Mary and Stephen Bacon started their married life in Sudbury, but then moved to Dedham, and finally settled in Needham, Massachusetts. Needham was incorporated in 1711, about the time the Bacon family arrived. So, again, Mary was living at the edge of civilization. The Bacon family lived on the west side of Needham, closer to Natick than Needham. They had to travel seven or so miles to get to church in Needham. Even when Natick got a pastor and there were meetings there, because of the town boundaries and rules dictating where people worshipped, the family had to travel to Needham for worship.

We can only generically imagine what Mary’s life was like. Colonial women were subservient to the men in their families and worked hard. Their duties included cooking over fires or in brick ovens and preparing the fires. Mary would have had to churn the butter and bake the bread. She would have had to make household supplies like candles and soap. She was likely cleaning constantly due to smoke and soot from the fireplaces that warmed the house and were used for cooking. Mary would have been responsible for emptying chamber pots, spinning, weaving, knitting, making clothes, as well as washing and ironing clothes. She would also have had the responsibility for taking care of her children. Lucky for her, she had two daughters who would have been expected to help her with her duties. Mary would also have been responsible for taking care of the animals. She likely fed the livestock, picked eggs, and milked the cows. She also would have been the primary person to take care of anyone who was sick, probably preparing home remedies. Like modern woman, she likely got great joy from raising her children and seeing grandchildren born. She would have attended church services, but she wouldn’t have been allowed to vote or hold any kind of public office, and, as a married woman, she couldn’t own her own real or personal property.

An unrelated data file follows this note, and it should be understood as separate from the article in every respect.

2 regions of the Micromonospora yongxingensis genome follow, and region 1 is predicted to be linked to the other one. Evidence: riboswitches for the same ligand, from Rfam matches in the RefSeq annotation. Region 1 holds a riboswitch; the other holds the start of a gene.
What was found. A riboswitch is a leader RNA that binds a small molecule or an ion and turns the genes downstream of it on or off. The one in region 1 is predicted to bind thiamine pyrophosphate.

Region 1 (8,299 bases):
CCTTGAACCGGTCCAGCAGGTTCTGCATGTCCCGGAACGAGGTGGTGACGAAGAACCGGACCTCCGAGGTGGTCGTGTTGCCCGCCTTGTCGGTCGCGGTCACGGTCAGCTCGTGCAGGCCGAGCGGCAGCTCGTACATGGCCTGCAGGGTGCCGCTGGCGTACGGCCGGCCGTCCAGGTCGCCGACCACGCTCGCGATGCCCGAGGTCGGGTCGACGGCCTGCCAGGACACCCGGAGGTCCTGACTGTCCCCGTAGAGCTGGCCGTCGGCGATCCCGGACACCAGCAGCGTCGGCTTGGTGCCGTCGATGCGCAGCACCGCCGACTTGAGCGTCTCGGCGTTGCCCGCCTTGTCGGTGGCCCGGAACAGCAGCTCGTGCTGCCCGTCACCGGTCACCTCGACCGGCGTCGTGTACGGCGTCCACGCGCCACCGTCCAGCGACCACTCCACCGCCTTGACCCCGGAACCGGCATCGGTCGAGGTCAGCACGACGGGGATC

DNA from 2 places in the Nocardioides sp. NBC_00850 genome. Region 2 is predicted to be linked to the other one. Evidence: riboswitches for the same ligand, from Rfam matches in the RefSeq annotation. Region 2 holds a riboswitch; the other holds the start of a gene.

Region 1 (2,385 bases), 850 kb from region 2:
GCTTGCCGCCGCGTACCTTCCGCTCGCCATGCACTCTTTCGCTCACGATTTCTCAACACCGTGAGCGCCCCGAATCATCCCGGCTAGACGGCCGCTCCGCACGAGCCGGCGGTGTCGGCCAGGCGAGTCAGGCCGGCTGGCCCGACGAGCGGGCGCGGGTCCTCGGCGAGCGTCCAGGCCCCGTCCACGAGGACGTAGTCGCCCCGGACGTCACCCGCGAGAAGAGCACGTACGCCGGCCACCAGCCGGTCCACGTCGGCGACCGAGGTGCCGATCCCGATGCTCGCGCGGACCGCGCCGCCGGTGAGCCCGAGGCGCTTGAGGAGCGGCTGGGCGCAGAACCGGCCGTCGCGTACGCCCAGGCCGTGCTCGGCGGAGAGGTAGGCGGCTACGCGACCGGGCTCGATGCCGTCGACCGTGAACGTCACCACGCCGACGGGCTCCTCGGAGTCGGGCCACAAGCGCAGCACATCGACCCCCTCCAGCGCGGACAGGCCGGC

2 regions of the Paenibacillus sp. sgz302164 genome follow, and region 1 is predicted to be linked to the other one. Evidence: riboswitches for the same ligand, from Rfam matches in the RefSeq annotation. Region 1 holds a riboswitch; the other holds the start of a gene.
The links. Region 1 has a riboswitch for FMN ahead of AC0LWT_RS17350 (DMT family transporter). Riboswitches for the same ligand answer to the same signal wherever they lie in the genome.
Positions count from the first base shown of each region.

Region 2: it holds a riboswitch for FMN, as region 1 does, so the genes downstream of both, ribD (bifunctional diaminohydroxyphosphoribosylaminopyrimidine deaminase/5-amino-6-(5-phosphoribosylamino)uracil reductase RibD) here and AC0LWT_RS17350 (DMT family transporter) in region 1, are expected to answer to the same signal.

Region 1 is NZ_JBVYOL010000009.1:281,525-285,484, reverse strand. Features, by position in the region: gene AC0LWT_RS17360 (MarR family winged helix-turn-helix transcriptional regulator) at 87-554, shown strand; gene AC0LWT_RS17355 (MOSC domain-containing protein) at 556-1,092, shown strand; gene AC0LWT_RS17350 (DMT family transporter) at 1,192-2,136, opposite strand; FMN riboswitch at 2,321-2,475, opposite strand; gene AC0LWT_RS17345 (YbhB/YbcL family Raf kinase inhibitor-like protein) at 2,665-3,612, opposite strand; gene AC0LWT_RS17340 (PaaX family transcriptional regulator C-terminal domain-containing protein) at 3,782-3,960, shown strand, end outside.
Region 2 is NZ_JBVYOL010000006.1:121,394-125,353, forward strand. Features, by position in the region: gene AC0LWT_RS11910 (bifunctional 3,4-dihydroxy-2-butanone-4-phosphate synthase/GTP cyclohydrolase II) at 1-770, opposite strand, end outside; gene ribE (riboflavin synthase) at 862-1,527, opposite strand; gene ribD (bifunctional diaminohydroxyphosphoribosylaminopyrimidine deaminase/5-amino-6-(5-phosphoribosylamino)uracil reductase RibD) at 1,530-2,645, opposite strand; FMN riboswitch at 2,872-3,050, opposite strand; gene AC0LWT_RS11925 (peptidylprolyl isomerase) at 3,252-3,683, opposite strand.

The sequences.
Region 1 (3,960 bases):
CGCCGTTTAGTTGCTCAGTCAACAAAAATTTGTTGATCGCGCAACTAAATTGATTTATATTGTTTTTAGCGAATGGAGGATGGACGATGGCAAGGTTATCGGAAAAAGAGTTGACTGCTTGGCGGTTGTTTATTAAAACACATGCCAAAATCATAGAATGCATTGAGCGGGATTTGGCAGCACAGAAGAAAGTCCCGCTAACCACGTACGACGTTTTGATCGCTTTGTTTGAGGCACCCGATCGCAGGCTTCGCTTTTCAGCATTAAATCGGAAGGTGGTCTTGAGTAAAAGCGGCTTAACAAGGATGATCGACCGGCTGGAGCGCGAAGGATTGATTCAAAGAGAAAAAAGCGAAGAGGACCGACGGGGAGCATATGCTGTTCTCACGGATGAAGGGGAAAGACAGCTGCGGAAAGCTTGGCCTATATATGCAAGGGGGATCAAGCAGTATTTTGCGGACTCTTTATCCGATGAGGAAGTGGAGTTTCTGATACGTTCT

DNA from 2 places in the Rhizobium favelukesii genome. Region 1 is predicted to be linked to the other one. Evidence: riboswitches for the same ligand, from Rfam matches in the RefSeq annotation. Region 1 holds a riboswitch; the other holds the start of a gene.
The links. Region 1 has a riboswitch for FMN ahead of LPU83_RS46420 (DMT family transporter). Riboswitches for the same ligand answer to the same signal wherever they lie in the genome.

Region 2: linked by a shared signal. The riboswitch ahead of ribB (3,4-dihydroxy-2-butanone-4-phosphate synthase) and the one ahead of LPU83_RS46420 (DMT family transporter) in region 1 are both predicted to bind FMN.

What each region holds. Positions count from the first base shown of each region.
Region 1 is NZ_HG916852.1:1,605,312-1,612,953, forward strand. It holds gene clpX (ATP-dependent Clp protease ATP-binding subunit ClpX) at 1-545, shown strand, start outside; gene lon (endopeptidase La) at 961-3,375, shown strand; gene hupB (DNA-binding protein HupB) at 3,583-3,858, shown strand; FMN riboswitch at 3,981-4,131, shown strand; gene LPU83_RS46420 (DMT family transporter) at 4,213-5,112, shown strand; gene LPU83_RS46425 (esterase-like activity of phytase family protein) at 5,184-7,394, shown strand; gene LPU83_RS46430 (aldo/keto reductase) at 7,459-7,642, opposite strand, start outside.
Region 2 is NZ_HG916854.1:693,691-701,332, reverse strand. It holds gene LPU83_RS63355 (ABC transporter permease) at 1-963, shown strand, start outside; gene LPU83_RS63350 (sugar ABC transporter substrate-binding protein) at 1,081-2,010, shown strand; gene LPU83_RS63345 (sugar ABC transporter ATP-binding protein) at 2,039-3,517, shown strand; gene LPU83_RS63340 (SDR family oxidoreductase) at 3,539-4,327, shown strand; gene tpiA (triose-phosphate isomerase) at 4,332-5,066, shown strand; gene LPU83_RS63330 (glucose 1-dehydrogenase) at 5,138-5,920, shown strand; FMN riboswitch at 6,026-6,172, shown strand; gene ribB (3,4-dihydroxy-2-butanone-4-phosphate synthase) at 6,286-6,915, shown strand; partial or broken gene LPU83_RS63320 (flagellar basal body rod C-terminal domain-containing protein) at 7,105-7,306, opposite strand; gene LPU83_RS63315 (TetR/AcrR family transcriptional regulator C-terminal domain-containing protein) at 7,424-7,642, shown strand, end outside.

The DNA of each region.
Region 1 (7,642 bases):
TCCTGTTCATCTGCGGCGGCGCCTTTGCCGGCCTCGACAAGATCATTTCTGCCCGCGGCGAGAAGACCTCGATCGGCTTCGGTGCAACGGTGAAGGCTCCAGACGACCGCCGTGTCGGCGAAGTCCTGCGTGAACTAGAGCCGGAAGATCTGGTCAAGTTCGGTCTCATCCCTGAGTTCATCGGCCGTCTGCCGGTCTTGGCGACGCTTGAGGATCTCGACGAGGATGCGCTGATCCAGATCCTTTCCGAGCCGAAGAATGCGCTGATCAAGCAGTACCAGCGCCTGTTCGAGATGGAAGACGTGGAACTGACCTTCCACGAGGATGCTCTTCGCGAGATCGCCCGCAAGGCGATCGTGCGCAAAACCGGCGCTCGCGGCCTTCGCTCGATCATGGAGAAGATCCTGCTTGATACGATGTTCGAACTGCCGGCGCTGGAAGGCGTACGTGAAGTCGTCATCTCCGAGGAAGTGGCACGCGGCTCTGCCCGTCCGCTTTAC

1700s Kitchen, Photo taken in Lexington, Massachusetts, September 2014.

Mary and Stephen Bacon enjoyed a long marriage. They both lived to old age. Stephen Bacon died on 8 Feb 1766 at the age of 88. Mary Loker Bacon wasn’t a widow for long. She died on 18 Jun 1767 in Needham, Norfolk, Massachusetts at age 86.

Mary Loker Bacon, death record.

Where is she in the tree?

Selected Sources:

Ancestry.com. The New England Historical & Genealogical Register, 1847-2011 [database on-line]. Provo, UT, USA: Ancestry.com Operations, Inc., 2011.

“Colonial Women,” Land of the Brave, Web, 26 Jul 2017, https://www.landofthebrave.info/colonial-women.htm.

George Kuhn Clarke, History of Needham Massachusetts 1711-1911 (Cambridge, Massachusetts: The University Press, 1912), Google Books, 26 Jul 2017, https://books.google.com/books?id=YDriJEQN4CwC.

“Massachusetts, Town Clerk, Vital and Town Records, 1626-2001,” database with images, FamilySearch (https://familysearch.org/ark:/61903/1:1:FHRT-4Z7 : 13 July 2016), Steven Bacon and Mary Loker, 06 Jan 1703; citing Marriage, Sudbury, Middlesex, Massachusetts, United States, , town clerk offices, Massachusetts; FHL microfilm 185,455., Family Search – The Church of Jesus Christ of Latter-day Saints, discussion list (familysearch.org).